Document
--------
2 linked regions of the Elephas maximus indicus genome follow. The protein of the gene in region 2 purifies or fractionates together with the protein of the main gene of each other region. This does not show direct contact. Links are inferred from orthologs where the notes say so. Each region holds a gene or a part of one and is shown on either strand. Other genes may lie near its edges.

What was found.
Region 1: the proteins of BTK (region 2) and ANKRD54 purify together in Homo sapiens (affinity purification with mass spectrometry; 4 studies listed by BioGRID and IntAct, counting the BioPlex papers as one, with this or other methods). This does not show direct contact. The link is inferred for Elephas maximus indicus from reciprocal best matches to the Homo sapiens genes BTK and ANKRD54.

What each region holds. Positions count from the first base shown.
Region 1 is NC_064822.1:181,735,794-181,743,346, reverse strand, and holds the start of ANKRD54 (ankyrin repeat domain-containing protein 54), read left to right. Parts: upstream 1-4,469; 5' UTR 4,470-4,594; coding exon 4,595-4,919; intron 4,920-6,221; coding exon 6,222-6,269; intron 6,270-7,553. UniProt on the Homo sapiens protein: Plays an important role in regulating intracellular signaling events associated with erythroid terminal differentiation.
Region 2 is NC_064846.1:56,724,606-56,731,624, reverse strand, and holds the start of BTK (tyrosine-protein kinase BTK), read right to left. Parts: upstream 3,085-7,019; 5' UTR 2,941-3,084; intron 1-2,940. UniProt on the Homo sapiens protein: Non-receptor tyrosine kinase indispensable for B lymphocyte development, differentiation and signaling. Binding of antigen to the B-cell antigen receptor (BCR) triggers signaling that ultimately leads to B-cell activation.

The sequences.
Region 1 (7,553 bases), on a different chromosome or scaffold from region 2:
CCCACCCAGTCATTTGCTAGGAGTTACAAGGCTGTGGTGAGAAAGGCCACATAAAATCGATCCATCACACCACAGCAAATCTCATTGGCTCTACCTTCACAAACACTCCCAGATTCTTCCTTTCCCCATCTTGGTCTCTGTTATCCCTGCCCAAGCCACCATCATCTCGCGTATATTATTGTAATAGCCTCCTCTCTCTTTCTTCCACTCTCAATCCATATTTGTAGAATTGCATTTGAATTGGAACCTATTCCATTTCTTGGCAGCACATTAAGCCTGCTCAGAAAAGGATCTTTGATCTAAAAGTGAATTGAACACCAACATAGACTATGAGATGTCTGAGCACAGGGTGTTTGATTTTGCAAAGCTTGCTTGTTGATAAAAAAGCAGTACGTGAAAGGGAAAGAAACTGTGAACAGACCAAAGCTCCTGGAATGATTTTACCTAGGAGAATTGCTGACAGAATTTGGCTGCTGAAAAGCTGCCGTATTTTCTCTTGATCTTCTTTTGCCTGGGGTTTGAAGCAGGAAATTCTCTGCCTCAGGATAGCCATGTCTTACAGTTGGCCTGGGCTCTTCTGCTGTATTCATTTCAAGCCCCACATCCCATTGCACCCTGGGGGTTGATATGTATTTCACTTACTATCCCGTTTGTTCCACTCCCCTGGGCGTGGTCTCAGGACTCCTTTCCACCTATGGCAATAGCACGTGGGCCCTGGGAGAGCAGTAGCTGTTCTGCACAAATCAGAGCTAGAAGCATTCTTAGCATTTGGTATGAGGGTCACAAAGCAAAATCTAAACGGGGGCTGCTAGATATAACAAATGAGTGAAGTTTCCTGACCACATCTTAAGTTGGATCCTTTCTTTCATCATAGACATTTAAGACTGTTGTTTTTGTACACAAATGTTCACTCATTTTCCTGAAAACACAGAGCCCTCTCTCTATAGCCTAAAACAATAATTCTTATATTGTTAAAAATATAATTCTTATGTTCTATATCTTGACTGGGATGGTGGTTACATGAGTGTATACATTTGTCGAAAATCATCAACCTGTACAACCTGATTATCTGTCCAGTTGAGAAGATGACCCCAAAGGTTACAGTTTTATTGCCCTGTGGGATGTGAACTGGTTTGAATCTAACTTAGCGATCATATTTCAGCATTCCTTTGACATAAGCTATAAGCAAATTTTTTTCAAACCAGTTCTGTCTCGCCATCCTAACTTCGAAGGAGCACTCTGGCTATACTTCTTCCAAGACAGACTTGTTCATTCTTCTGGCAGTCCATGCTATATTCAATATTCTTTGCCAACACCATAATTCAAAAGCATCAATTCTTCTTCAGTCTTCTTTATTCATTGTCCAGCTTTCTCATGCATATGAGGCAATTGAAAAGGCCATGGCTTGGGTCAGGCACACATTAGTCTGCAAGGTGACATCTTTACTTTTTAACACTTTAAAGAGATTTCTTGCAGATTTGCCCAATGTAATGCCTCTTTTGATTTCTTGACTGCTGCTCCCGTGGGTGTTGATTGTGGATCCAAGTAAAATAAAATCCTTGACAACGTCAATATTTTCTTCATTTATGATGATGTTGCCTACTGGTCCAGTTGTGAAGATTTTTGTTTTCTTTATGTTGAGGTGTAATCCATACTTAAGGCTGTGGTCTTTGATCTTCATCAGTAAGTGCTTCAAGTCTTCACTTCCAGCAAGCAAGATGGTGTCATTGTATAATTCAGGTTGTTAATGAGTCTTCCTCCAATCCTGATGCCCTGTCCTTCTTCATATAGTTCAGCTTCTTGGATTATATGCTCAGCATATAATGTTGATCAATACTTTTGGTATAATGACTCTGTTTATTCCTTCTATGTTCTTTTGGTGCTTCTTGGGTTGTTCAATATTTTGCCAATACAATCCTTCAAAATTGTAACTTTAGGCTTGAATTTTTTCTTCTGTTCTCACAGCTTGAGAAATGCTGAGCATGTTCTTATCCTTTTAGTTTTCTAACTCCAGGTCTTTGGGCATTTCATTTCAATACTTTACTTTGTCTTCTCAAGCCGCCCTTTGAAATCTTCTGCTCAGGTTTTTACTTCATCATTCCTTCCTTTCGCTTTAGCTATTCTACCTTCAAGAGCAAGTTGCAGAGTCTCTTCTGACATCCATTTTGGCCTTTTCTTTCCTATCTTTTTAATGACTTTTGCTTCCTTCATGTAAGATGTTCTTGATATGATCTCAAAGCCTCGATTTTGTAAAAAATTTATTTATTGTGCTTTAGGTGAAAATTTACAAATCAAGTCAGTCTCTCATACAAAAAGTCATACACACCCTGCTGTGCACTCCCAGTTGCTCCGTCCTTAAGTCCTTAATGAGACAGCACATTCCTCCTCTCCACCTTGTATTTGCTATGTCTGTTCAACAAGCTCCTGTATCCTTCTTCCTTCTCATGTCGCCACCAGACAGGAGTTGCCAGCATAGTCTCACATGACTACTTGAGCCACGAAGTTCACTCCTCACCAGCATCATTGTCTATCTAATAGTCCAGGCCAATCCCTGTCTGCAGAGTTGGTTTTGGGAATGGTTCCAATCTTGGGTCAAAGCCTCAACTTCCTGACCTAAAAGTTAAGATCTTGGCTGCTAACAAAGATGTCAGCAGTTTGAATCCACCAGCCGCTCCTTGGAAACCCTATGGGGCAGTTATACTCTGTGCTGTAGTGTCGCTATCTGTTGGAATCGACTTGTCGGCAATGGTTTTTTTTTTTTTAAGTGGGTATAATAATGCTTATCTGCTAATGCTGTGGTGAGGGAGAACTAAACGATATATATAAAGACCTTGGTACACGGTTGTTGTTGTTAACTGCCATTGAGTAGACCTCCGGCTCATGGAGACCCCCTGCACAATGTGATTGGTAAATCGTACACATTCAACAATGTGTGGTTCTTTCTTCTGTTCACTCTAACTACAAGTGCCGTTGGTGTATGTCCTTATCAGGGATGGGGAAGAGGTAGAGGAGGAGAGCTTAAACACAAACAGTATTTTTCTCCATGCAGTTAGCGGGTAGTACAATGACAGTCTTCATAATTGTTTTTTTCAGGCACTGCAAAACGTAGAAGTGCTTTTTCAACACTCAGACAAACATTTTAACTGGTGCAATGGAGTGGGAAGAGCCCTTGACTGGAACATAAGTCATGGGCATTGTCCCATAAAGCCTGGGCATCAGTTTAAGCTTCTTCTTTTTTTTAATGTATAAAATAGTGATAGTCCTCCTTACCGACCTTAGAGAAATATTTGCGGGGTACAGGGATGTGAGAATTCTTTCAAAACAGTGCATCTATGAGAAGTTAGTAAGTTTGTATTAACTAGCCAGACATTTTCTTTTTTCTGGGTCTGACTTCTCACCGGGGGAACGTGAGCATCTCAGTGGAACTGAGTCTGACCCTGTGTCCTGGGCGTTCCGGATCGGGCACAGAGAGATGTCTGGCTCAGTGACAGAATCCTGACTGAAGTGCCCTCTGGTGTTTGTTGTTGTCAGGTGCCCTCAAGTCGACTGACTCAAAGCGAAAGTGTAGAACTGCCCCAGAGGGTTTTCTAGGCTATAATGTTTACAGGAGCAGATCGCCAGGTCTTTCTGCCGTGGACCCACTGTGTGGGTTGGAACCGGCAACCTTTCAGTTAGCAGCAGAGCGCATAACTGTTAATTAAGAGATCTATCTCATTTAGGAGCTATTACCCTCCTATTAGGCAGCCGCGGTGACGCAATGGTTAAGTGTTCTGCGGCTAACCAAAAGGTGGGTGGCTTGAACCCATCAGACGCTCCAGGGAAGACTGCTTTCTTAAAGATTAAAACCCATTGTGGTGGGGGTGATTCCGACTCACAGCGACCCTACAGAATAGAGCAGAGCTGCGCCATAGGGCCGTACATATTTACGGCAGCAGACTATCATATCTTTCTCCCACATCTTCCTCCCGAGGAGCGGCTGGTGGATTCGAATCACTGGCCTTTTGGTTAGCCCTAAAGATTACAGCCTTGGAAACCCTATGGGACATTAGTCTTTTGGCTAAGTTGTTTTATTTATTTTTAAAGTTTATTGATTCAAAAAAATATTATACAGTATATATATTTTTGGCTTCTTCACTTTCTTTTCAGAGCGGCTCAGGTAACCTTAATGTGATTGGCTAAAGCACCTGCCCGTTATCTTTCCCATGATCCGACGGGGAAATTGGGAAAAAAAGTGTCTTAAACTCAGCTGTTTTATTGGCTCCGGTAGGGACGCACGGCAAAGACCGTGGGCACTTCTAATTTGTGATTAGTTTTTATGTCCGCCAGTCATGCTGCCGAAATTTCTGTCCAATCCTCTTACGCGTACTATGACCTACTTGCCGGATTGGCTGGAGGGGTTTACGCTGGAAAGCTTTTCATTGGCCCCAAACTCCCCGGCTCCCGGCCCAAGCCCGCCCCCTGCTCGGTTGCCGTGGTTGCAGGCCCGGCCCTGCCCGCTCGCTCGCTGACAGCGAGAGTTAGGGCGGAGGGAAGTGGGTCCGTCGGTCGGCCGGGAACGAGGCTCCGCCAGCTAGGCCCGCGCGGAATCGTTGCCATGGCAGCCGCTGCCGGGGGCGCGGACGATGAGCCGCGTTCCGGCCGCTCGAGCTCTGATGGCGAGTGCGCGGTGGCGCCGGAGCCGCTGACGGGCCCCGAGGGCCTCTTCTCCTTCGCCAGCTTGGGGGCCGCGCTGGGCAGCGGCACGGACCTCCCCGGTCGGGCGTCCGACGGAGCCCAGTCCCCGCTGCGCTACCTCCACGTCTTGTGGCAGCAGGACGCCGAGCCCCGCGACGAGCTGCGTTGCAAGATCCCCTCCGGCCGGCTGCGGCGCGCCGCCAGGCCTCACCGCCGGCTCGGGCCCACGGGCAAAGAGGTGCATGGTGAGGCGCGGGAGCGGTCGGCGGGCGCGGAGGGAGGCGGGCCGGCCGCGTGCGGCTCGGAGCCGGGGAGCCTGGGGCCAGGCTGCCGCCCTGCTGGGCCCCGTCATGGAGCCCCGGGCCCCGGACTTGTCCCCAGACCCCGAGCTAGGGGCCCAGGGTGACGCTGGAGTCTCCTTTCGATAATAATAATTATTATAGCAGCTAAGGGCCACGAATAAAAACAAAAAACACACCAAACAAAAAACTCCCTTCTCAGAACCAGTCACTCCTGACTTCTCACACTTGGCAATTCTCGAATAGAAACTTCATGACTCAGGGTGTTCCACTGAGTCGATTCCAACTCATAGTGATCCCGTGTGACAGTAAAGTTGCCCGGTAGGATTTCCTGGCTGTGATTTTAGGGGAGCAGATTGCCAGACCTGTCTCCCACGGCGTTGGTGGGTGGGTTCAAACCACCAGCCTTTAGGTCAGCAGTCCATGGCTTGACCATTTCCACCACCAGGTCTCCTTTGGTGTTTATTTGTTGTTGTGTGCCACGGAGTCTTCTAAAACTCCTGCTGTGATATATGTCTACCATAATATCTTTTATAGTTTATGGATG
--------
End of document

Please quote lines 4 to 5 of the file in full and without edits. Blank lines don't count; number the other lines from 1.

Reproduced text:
What each region holds. Positions count from the first base shown.
Region 1 is NC_064822.1:181,735,794-181,743,346, reverse strand, and holds the start of ANKRD54 (ankyrin repeat domain-containing protein 54), read left to right. Parts: upstream 1-4,469; 5' UTR 4,470-4,594; coding exon 4,595-4,919; intron 4,920-6,221; coding exon 6,222-6,269; intron 6,270-7,553. UniProt on the Homo sapiens protein: Plays an important role in regulating intracellular signaling events associated with erythroid terminal differentiation.